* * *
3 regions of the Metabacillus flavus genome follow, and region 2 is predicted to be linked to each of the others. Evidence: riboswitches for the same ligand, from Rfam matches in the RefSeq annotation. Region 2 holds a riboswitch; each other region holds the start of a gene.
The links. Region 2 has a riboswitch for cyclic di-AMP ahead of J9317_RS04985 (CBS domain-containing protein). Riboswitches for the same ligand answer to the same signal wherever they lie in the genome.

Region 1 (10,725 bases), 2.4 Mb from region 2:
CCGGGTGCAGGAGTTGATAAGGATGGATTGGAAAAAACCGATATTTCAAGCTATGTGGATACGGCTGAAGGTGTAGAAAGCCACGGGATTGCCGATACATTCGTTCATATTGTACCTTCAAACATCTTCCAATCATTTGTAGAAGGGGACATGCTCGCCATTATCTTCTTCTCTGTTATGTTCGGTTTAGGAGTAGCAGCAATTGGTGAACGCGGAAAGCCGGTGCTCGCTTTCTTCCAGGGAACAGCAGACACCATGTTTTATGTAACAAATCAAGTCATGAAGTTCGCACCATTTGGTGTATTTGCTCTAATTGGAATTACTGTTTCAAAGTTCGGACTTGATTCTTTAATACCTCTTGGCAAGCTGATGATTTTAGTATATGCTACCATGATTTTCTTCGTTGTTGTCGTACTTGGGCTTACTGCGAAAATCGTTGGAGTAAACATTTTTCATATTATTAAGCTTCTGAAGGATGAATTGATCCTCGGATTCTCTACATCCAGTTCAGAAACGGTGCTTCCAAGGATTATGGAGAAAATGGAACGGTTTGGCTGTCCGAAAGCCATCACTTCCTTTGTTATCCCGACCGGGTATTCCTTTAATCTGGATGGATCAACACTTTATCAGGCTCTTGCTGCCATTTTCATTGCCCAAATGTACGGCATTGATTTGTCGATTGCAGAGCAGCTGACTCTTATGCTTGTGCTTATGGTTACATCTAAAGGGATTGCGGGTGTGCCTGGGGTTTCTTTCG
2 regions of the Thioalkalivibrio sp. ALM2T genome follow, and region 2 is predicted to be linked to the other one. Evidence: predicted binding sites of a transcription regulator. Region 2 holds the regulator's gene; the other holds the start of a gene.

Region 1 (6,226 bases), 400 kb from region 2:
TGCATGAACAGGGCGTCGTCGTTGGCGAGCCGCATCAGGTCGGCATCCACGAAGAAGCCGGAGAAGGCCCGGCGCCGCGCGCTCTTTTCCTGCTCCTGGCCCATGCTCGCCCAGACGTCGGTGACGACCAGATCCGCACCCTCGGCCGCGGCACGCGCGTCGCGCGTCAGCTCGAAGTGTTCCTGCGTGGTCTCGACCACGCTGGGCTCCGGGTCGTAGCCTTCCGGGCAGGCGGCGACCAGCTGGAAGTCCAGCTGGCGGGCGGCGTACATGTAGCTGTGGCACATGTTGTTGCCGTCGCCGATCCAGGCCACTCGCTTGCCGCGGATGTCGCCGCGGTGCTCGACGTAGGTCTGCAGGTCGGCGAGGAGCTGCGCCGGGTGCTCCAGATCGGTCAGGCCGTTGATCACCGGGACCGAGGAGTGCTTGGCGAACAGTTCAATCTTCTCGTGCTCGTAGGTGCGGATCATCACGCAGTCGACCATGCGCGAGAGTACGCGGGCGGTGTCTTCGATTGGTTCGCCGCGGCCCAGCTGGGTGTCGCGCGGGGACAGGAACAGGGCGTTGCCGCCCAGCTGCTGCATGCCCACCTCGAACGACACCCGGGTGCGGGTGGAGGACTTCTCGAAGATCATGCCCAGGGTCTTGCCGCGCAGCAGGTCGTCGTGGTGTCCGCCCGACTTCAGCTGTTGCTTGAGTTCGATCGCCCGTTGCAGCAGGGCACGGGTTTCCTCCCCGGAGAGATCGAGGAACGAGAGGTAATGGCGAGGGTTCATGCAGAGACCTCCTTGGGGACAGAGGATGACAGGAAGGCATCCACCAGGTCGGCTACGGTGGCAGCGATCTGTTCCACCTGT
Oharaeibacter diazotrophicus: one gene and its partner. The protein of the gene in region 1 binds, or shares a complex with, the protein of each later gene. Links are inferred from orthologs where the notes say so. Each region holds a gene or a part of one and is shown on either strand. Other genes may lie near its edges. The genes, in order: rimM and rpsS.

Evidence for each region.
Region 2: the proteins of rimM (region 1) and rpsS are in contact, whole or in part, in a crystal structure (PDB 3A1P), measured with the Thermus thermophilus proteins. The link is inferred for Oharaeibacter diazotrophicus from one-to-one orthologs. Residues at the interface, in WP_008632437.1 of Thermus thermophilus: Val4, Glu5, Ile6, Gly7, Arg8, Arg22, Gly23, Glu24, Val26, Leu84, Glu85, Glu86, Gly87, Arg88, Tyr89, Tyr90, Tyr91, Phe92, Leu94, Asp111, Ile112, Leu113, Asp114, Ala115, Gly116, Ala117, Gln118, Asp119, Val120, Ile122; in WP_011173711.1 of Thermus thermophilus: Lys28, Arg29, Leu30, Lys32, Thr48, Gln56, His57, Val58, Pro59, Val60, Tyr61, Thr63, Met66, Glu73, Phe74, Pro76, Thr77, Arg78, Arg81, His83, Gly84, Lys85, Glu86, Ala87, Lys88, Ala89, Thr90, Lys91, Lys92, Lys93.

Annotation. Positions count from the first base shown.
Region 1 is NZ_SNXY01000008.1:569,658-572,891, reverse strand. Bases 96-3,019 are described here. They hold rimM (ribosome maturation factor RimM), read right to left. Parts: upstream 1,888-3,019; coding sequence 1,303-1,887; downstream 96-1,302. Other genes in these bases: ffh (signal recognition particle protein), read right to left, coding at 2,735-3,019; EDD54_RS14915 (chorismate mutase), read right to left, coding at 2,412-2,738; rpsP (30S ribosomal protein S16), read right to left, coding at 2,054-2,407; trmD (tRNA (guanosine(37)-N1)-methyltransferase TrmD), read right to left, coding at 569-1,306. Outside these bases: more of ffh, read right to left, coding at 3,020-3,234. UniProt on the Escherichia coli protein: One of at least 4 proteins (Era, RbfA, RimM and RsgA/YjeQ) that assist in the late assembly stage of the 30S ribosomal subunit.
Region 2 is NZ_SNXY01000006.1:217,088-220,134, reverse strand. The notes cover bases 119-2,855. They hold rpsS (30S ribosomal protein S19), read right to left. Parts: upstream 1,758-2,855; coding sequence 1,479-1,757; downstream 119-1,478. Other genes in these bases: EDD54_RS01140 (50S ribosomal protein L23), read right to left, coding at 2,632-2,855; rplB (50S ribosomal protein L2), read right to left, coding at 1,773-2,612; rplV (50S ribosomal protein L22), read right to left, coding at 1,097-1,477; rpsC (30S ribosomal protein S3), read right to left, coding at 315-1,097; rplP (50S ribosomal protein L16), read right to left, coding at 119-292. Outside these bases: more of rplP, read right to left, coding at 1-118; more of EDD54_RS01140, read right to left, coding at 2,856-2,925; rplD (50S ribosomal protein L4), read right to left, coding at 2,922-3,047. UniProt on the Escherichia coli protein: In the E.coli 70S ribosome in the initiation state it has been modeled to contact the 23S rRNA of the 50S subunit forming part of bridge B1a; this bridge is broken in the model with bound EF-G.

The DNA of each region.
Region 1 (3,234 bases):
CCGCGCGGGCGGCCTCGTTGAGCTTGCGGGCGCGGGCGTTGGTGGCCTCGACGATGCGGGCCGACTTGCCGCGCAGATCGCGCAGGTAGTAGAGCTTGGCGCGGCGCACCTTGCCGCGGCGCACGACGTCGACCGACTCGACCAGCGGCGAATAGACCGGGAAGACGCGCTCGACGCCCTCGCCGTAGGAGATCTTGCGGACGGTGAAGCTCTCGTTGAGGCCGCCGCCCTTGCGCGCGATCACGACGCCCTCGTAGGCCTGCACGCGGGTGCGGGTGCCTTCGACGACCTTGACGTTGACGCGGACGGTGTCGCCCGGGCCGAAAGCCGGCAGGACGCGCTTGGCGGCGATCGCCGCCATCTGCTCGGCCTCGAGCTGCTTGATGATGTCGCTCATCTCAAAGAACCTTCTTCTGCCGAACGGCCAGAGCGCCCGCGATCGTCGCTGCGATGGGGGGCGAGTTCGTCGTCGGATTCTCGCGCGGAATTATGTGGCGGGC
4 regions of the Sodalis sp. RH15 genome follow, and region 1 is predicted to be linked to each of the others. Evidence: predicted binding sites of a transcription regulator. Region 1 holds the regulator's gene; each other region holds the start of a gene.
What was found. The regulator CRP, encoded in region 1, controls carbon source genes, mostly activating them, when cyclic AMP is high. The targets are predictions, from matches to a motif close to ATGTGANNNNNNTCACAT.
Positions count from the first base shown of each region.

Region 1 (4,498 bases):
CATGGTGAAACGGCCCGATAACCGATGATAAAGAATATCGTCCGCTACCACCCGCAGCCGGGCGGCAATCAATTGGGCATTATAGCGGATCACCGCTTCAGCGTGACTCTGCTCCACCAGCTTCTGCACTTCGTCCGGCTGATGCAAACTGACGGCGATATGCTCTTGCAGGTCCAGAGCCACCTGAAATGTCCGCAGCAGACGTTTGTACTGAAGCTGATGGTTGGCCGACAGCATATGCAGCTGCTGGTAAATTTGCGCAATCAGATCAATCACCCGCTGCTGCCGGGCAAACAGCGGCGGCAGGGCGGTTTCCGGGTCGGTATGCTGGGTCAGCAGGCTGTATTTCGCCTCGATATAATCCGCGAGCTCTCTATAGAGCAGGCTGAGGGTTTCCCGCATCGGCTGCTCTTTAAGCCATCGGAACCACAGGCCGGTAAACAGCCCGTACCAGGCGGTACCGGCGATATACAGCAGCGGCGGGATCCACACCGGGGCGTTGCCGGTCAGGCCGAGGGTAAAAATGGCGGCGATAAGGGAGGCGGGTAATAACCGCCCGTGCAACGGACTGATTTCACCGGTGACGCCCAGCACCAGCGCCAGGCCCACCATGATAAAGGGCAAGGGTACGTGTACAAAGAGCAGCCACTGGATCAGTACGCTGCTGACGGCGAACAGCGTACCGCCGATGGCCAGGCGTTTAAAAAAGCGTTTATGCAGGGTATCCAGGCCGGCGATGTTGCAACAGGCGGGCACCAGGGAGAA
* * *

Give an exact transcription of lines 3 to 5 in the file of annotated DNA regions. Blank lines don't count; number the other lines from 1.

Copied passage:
Region 1 (10,725 bases), 2.4 Mb from region 2:
CCGGGTGCAGGAGTTGATAAGGATGGATTGGAAAAAACCGATATTTCAAGCTATGTGGATACGGCTGAAGGTGTAGAAAGCCACGGGATTGCCGATACATTCGTTCATATTGTACCTTCAAACATCTTCCAATCATTTGTAGAAGGGGACATGCTCGCCATTATCTTCTTCTCTGTTATGTTCGGTTTAGGAGTAGCAGCAATTGGTGAACGCGGAAAGCCGGTGCTCGCTTTCTTCCAGGGAACAGCAGACACCATGTTTTATGTAACAAATCAAGTCATGAAGTTCGCACCATTTGGTGTATTTGCTCTAATTGGAATTACTGTTTCAAAGTTCGGACTTGATTCTTTAATACCTCTTGGCAAGCTGATGATTTTAGTATATGCTACCATGATTTTCTTCGTTGTTGTCGTACTTGGGCTTACTGCGAAAATCGTTGGAGTAAACATTTTTCATATTATTAAGCTTCTGAAGGATGAATTGATCCTCGGATTCTCTACATCCAGTTCAGAAACGGTGCTTCCAAGGATTATGGAGAAAATGGAACGGTTTGGCTGTCCGAAAGCCATCACTTCCTTTGTTATCCCGACCGGGTATTCCTTTAATCTGGATGGATCAACACTTTATCAGGCTCTTGCTGCCATTTTCATTGCCCAAATGTACGGCATTGATTTGTCGATTGCAGAGCAGCTGACTCTTATGCTTGTGCTTATGGTTACATCTAAAGGGATTGCGGGTGTGCCTGGGGTTTCTTTCG
2 regions of the Thioalkalivibrio sp. ALM2T genome follow, and region 2 is predicted to be linked to the other one. Evidence: predicted binding sites of a transcription regulator. Region 2 holds the regulator's gene; the other holds the start of a gene.